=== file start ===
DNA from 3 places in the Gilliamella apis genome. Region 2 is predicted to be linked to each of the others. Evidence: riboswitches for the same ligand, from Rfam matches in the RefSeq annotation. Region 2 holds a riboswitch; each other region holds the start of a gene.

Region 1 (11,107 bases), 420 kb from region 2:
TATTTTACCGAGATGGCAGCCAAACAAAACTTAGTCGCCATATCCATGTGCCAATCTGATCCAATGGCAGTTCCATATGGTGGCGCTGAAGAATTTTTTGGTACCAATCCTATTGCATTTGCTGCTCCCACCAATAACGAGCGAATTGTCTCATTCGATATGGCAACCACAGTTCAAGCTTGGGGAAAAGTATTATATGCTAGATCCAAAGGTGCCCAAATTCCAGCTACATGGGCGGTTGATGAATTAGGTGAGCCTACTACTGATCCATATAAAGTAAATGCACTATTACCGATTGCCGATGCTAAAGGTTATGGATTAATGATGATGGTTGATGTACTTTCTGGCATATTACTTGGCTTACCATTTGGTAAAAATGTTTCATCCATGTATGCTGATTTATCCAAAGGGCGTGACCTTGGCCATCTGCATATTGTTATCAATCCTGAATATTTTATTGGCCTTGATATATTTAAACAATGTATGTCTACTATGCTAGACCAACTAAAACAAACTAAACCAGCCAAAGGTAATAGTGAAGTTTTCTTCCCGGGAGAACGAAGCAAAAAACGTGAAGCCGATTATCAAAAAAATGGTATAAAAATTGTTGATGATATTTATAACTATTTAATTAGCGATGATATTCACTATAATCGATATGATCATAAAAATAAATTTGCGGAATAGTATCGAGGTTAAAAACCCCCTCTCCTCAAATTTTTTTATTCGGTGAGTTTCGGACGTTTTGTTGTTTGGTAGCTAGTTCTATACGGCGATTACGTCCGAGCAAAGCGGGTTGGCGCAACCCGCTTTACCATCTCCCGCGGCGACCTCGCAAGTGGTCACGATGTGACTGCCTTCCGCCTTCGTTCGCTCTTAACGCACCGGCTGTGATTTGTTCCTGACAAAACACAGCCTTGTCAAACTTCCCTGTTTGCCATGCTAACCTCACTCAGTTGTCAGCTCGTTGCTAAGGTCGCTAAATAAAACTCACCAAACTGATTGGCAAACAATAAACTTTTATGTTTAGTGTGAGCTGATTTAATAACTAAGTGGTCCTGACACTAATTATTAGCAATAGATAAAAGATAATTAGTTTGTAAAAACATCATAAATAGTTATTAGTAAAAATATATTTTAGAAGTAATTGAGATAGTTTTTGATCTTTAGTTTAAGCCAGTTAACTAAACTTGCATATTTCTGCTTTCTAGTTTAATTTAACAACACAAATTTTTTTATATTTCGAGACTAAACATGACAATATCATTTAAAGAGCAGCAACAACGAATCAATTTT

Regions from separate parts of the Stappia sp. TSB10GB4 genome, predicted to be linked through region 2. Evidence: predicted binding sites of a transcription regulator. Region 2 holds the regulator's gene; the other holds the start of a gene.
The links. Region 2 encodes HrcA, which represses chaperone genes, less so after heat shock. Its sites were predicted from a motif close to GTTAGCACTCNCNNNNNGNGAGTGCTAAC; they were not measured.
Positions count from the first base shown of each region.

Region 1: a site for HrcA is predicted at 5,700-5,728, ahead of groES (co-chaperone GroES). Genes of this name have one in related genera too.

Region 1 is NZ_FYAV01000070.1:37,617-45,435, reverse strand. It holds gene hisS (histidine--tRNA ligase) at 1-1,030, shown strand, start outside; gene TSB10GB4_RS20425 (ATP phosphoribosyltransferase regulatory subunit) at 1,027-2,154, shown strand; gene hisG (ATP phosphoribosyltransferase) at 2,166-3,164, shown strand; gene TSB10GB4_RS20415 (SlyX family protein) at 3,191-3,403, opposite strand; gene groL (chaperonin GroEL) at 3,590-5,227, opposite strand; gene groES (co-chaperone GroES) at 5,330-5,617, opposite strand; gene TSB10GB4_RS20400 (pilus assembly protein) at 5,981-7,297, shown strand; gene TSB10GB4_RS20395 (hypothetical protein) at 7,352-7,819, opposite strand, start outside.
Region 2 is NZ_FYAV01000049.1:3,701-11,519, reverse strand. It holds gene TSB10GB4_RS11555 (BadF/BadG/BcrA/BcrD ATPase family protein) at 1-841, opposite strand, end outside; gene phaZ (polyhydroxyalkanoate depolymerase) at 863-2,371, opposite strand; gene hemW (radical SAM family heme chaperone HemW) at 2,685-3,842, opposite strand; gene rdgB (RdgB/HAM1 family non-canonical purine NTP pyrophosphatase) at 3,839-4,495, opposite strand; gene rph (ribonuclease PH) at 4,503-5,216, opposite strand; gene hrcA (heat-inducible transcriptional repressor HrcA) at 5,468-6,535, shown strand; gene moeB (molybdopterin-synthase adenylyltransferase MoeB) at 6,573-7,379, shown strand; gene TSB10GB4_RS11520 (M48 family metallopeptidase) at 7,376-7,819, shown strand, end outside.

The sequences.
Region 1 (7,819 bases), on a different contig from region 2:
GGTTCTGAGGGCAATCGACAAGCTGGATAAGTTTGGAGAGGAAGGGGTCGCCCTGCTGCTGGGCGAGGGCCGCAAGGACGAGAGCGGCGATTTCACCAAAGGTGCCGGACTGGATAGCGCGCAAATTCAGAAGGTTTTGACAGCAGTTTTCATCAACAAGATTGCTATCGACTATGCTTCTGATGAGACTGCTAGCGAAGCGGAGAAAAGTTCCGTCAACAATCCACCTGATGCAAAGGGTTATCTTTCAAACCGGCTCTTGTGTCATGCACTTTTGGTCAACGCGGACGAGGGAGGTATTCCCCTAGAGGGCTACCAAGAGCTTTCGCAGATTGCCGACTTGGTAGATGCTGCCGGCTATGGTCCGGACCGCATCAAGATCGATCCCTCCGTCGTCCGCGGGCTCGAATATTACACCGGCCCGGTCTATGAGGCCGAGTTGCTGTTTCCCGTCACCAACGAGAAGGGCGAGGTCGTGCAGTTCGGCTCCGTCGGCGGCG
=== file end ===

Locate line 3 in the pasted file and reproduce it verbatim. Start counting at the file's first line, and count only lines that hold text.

TATTTTACCGAGATGGCAGCCAAACAAAACTTAGTCGCCATATCCATGTGCCAATCTGATCCAATGGCAGTTCCATATGGTGGCGCTGAAGAATTTTTTGGTACCAATCCTATTGCATTTGCTGCTCCCACCAATAACGAGCGAATTGTCTCATTCGATATGGCAACCACAGTTCAAGCTTGGGGAAAAGTATTATATGCTAGATCCAAAGGTGCCCAAATTCCAGCTACATGGGCGGTTGATGAATTAGGTGAGCCTACTACTGATCCATATAAAGTAAATGCACTATTACCGATTGCCGATGCTAAAGGTTATGGATTAATGATGATGGTTGATGTACTTTCTGGCATATTACTTGGCTTACCATTTGGTAAAAATGTTTCATCCATGTATGCTGATTTATCCAAAGGGCGTGACCTTGGCCATCTGCATATTGTTATCAATCCTGAATATTTTATTGGCCTTGATATATTTAAACAATGTATGTCTACTATGCTAGACCAACTAAAACAAACTAAACCAGCCAAAGGTAATAGTGAAGTTTTCTTCCCGGGAGAACGAAGCAAAAAACGTGAAGCCGATTATCAAAAAAATGGTATAAAAATTGTTGATGATATTTATAACTATTTAATTAGCGATGATATTCACTATAATCGATATGATCATAAAAATAAATTTGCGGAATAGTATCGAGGTTAAAAACCCCCTCTCCTCAAATTTTTTTATTCGGTGAGTTTCGGACGTTTTGTTGTTTGGTAGCTAGTTCTATACGGCGATTACGTCCGAGCAAAGCGGGTTGGCGCAACCCGCTTTACCATCTCCCGCGGCGACCTCGCAAGTGGTCACGATGTGACTGCCTTCCGCCTTCGTTCGCTCTTAACGCACCGGCTGTGATTTGTTCCTGACAAAACACAGCCTTGTCAAACTTCCCTGTTTGCCATGCTAACCTCACTCAGTTGTCAGCTCGTTGCTAAGGTCGCTAAATAAAACTCACCAAACTGATTGGCAAACAATAAACTTTTATGTTTAGTGTGAGCTGATTTAATAACTAAGTGGTCCTGACACTAATTATTAGCAATAGATAAAAGATAATTAGTTTGTAAAAACATCATAAATAGTTATTAGTAAAAATATATTTTAGAAGTAATTGAGATAGTTTTTGATCTTTAGTTTAAGCCAGTTAACTAAACTTGCATATTTCTGCTTTCTAGTTTAATTTAACAACACAAATTTTTTTATATTTCGAGACTAAACATGACAATATCATTTAAAGAGCAGCAACAACGAATCAATTTT